• Comment number 6.

    Banks aren't allowed to "go kaput overnight" - they get bailed out. This leads to a loss of "moral hazard" and a fundemental inbalance in the risk / reward ratio.

    With the experience that you can bet against banks without the potential loss of depositors funds, surely speculators have been taught that to take such risks is a sure way of being rewarded and that it is a "victimless crime". To push the analogy used in James Rickards' article, hurting the piñata results in no hardship to the assailants and there is no "higher authority" that they fear. In cases where there is no teacher in the playground to stop the game a feeding frenzy develops with inevitable excesses.

    So who will stop these "socially useless" institutions? Regulation is unlikely to work, particularly if it is self-imposed, and there is no global policeman. A "tobin tax" will have little effect. In short, perhaps the only solution will be an aggressive form of penalty financially more equivalent to capital punishment than the current fines or community service order.

  • Comment number 7.

    Robert, you hit the nail on the head.....
    "...the worlds' regulators might perhaps rebalance risk and reward a bit more in the direction of the Greek people and away from banks, hedge funds and assorted financial speculators...".
    EXACTLY the same applies to Britain and the USA.
    This is the dire problem we face today.
    Without massive reform, control and regulation, the West could be facing a political disaster....perhaps even the return of communism. Certainly serious union trouble, general strikes etc.....something we thought was behind us.
    Are governments blind? Or just stupid?
    City wide-boys, uncontrolled financial markets and deep-pocketed speculators are bringing the West to its' knees.

  • Comment number 8.

    "By contrast, the borrowing and repayment profiles for Spain, Portugal and the UK are rather more like Greece's - with some substantial financing challenges ahead."


    Onward-ho says no!

    1 UK has far more longer term rather than shorter term borrowing than the PIGS.
    2 UK debt is far more UK owned.(Much of it by BOE following QE!)
    3 UK does not have credibility problem of false accounting the Greeks have had.
    4 UK,[ as opposed to the Germans who are static (see today's figures)and the PIGS, who are shrinking}, is, as you said 2 weeks ago,out of recession !

    So let's not do a Northern Rock on UK plc!

  • Comment number 9.

    How do you put the skids under the Euro? Add a little Greece

  • Comment number 10.

    8 Also
    5 UK's interest premium is only about 50-75 basis points over Germany's versus the extra 305 points the Greeks are paying , our public sector debt as a percentage of GDP has been considerably less than Germany's over the past 20 years,and is only now approaching Germany's level.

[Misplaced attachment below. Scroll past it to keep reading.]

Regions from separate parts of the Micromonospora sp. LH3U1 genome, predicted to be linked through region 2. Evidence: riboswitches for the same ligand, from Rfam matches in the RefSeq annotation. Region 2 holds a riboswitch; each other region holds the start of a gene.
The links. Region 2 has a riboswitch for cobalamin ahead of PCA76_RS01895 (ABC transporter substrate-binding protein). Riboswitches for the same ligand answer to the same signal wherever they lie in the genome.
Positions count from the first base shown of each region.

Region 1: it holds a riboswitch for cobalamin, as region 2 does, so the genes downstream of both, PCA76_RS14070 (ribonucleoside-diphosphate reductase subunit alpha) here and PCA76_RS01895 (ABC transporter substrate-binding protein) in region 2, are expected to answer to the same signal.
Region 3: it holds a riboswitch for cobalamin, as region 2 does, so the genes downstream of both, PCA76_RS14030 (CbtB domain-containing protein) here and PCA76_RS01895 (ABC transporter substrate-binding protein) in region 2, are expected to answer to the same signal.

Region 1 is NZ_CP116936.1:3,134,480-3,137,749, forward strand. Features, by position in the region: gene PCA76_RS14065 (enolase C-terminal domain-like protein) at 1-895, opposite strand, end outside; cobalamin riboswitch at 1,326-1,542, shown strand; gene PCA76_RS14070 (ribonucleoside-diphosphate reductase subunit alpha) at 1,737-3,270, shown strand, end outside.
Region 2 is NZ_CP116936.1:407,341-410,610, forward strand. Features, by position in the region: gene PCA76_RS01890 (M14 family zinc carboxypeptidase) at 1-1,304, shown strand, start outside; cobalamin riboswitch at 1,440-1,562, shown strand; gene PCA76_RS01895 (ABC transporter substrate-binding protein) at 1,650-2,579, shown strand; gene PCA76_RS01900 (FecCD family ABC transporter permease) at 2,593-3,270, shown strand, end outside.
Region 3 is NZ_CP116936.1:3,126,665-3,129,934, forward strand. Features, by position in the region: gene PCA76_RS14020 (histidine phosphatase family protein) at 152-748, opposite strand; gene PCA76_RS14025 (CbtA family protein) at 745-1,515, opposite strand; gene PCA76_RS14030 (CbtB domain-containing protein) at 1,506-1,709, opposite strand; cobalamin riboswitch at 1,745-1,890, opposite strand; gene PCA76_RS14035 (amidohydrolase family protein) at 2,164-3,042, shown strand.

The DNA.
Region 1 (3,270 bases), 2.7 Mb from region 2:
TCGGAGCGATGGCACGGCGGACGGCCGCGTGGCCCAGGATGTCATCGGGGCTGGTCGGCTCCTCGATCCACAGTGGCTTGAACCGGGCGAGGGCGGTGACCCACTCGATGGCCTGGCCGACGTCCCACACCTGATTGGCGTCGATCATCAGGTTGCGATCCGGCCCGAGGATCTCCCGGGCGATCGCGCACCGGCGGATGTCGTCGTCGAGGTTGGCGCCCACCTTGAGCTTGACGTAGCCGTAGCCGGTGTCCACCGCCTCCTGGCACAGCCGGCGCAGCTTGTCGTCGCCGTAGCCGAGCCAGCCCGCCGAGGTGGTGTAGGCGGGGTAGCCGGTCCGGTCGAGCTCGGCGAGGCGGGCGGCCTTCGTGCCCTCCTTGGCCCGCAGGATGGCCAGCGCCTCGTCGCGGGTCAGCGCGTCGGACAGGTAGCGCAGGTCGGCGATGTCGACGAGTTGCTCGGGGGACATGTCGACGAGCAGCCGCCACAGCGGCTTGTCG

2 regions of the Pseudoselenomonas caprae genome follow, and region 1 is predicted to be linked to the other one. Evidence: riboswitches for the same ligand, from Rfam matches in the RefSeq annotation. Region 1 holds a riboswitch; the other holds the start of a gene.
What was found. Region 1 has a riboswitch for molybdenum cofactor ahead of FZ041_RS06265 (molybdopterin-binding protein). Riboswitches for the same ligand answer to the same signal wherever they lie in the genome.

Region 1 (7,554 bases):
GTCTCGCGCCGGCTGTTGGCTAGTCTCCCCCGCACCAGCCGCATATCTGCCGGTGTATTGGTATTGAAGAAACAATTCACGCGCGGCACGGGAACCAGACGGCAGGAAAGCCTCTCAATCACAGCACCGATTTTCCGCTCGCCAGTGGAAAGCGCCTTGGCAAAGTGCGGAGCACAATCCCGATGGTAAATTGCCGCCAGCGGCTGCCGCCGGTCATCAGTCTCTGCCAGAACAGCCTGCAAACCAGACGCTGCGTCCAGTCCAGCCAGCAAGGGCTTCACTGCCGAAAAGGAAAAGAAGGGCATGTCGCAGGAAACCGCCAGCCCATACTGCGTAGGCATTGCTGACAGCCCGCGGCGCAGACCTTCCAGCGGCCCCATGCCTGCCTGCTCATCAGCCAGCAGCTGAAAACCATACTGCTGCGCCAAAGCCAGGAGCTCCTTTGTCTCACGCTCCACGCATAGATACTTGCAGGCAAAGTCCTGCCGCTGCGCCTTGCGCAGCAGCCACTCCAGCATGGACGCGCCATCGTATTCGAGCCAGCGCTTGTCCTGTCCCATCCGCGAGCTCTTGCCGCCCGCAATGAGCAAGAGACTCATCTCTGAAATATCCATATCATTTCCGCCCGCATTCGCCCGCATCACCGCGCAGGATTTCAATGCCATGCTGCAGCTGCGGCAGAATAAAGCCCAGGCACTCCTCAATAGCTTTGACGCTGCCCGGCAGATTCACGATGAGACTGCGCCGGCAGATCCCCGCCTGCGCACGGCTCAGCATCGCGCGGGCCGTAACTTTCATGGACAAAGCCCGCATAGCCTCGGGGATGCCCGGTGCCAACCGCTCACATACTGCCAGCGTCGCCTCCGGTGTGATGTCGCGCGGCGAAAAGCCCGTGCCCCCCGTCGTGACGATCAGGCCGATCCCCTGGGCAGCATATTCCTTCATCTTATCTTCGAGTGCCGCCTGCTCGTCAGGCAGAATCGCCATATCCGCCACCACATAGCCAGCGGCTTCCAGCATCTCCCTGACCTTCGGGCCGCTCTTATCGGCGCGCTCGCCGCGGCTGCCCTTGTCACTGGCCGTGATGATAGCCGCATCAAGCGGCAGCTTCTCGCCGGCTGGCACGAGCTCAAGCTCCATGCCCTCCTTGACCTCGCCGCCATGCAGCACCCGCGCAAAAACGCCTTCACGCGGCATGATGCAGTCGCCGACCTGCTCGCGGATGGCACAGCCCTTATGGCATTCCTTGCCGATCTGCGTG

• Comment number 11.

    Well done, Robert, for clearly splitting out the liquidity crisis of April and May from the longer term issues.
    The trouble for Greece (assuming that the short term liquidity is indeed sorted out by the EU and 16 billion is not that much) is not really the speculators on the bond issues etc. The real problem is that the tax receipts are structurally lower than expenditure and have been for many years.
    Even if all traders are locked up and banned from dealing in CDSs etc, that basic problem will not be solved.
    When people compare the UK to Greece, it is very unlikely that liquidity will really be a problem for some time (the Bank of England can carry on printing money, for example), but we have exactly the same longer term problem.

  • Comment number 12.

    There is a nation in Europe who needs to raise £225Bn from the markets this year, while only being able to raise £144Bn in income tax from its residents. And next year it needs to raise almost £200Bn more ontop of this. And the next year it needs to raise over £150Bn more again ontop of this. And the next year.... you get the point.

  • Comment number 13.

    In the old days speculators took down currencies, now it the countries!
    Does anyone in any government look at history ? They might all need degrees to work there but from what is happening the degrees were taken in media studies and arts.....

    Overall a new age for Greece, taken over by the the rest of Europe this time, not just the Romans. They will have to sell a lot of olive oil to pay back this "loan".

    How will our next government get us all out of our mess? I think all the family silver has been sold off.

  • Comment number 14.

    "... But the crisis is manageable, and Europe has sent clear signals ..." says the man with form! Signals of conspicuous, predictable Euro fudge which the hedge funds will love, whether or not you agree with their morals. He seems extraordinarily naive to me since the Greeks have a time-honoured tradition of coups. Also their army has 700 battle tanks & 400 combat aircraft, & so the attitude of their military to the austerity programme will be crucial. No, if anarchy breaks out in Greece this one really could blow the Euro currency experiment apart.

  • Comment number 15.

    A nice clean split between liquidity and insolvency but it isn't that simple.

    Part of the reason no one wants to roll over the Greek short term debt is that given likely growth rates and budgetary performance their long term debt to income ratio is not sustainable. Given that eventually they are likely to default no one wants even short term hold any of their debt hence the liquidity problem.

    All very well blaming the messenger (market prices of CDSs) but remove the option to insure Greek bonds against capital losses which is what the CDSs allow and the underlying bonds become still less attractive - but that unfortunately isn't part of your agenda is it Mr Peston.